The Numismatic Bibliomania Society



The E-Sylum: Volume 21, Number 18, May 6, 2018, Article 7


Christopher R. McDowell submitted this great review of a new book on the naval medals of Matthew Boulton. Thank you! -Editor

Matthew Boulton's Naval Medals book cover During the course of my current research I purchased Sim Comfort's new book, Matthew Boulton's Naval Medals. I found it to be the best numismatic book I have read in many years. As such, I am compelled to draw attention to it so that others might purchase it and enjoy what it has to offer. The author is a U.S. Navy veteran who has lived in London since the 1960s – leave it to a Yank to write the definitive book on Boulton's naval medals! Sim's love for the sea no doubt drew him to the subject matter.

Before I describe the book's contents, I would like to discuss its physical characteristics, which are eye-popping. As someone who has authored his own book and collected numismatic works for years, I have grown to appreciate this aspect of a book more and more. This book is of the highest quality. The only thing more I could possibly think to ask for would be leather binding.

The book comprises 412 pages printed on Munken Arctic Matt White 90 gsm paper, with color images throughout. It is sewn bound as a quarto volume (11.25 inches x 8.65 inches) complete with a beautifully illustrated dust jacket. The print run was limited to 500 copies. I purchased my copy from Charles Davis's numismatic book website and my copy came signed by the author and hand-numbered – I received No. 50. I found this to be an unexpected and very nice touch. The book appears to be self-published. This makes sense as I doubt a modern publishing house would agree to produce such a handsome volume today. All the right choices were made by the author in his selections for what is clearly a labor of love. The book also includes a great index, which for my purposes as a researcher is greatly appreciated. What struck me most about the book's appearance, however, were the many rich color photographs. Every medal is depicted, plus many lovely historical images of people, places, and battles.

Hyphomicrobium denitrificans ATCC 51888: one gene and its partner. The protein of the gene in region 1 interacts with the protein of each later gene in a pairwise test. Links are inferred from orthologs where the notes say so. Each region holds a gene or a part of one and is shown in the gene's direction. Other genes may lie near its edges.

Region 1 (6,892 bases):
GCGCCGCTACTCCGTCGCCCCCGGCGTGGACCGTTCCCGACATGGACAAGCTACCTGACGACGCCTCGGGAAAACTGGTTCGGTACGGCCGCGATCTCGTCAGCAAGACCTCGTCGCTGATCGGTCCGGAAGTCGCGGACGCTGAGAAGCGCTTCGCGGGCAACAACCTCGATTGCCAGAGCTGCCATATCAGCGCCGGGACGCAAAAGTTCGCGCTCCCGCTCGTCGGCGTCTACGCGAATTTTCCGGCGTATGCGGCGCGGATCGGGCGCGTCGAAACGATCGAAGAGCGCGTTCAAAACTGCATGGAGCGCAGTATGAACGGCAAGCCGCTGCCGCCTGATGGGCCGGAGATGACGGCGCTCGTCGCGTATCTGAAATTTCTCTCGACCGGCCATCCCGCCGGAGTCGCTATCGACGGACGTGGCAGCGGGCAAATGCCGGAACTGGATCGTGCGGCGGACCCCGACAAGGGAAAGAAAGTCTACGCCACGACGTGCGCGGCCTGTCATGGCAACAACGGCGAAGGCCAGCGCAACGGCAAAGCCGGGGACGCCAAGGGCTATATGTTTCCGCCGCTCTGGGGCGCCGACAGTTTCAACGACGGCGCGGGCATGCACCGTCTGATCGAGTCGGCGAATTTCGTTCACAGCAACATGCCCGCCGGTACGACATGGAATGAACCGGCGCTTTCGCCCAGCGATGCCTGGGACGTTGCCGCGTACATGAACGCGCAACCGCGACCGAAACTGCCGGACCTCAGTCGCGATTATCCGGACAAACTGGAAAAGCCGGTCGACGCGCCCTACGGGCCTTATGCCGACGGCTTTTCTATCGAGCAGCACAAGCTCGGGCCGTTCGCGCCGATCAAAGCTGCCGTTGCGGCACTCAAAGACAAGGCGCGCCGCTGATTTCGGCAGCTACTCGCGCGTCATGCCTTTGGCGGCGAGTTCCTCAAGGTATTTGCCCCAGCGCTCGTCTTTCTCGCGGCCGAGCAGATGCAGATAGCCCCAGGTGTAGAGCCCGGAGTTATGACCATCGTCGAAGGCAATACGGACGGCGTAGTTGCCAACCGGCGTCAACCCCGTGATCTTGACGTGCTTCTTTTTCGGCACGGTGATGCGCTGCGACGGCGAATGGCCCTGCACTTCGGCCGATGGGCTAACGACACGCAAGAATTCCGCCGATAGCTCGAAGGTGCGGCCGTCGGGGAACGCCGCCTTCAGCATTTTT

I needed this book for a very limited research purpose. When it arrived, I turned to the index, found what I wanted, and went directly to that page. What I was looking for was there and I read it, then I read the next paragraph, and the next page until I stopped myself and decided to start from the beginning. Despite having a stack of books to read in my study, I began to read this book on Matthew Boulton naval medals that has little to do with my overall research or general interest (I do not collect naval medals) – the story, however, pulled me in and Sim's prose and illustrations kept me reading. I like to think of myself as a rather sophisticated numismatist, but every chapter brought new revelations to me.

Matthew Boulton produced seven naval medals over the course of his life – the Otaheite (Resolution and Adventure), Admiral Rodney's St. Eustatia, Earl Howe's Glorious First of June, Davison's Nile, Ferdinand IV, Earl St. Vincent's, and his Trafalgar Medals. Each medal is discussed in detail. What makes a good numismatic book in my view are six things. 1) great illustrations; 2) a technical discussion of the numismatic items; 3) original research; 4) great writing; 5) an interesting story; and 6) placing the numismatic items into their proper historical context. Sim's book does all of these things.

Matthew Boulton was a prodigious note taker and letter writer and his papers have largely been preserved. He was an entrepreneur to be sure, but he also had a great passion for engineering and mechanical processes. Sim has pulled from Boulton's writings the technical information regarding how he minted his naval medals. This is a great boon for researchers of the era. It is technical information like this, in my opinion, that makes a book a numismatic book rather than just a history or coin book. Let's face it, however, reading 400 plus pages of technical information on coins would be too much and if that is all the book had to offer I would have just read the few paragraphs I needed for my research and put it away in my library. The art of combining the technical with the historical story of the medals is what kept me reading. Fortunately, Boulton's rich paper trail permits us to follow the story of both the medals and general history closely and accurately.

While others may enjoy a different aspect of the book, I particularly found the story of the Otaheite (Resolution and Adventure) medal fascinating. This medal was Boulton's first effort and it accompanied Capt. James Cook on his second exploratory voyage in 1772. The idea was to give the medals to indigenous people encountered on the voyage.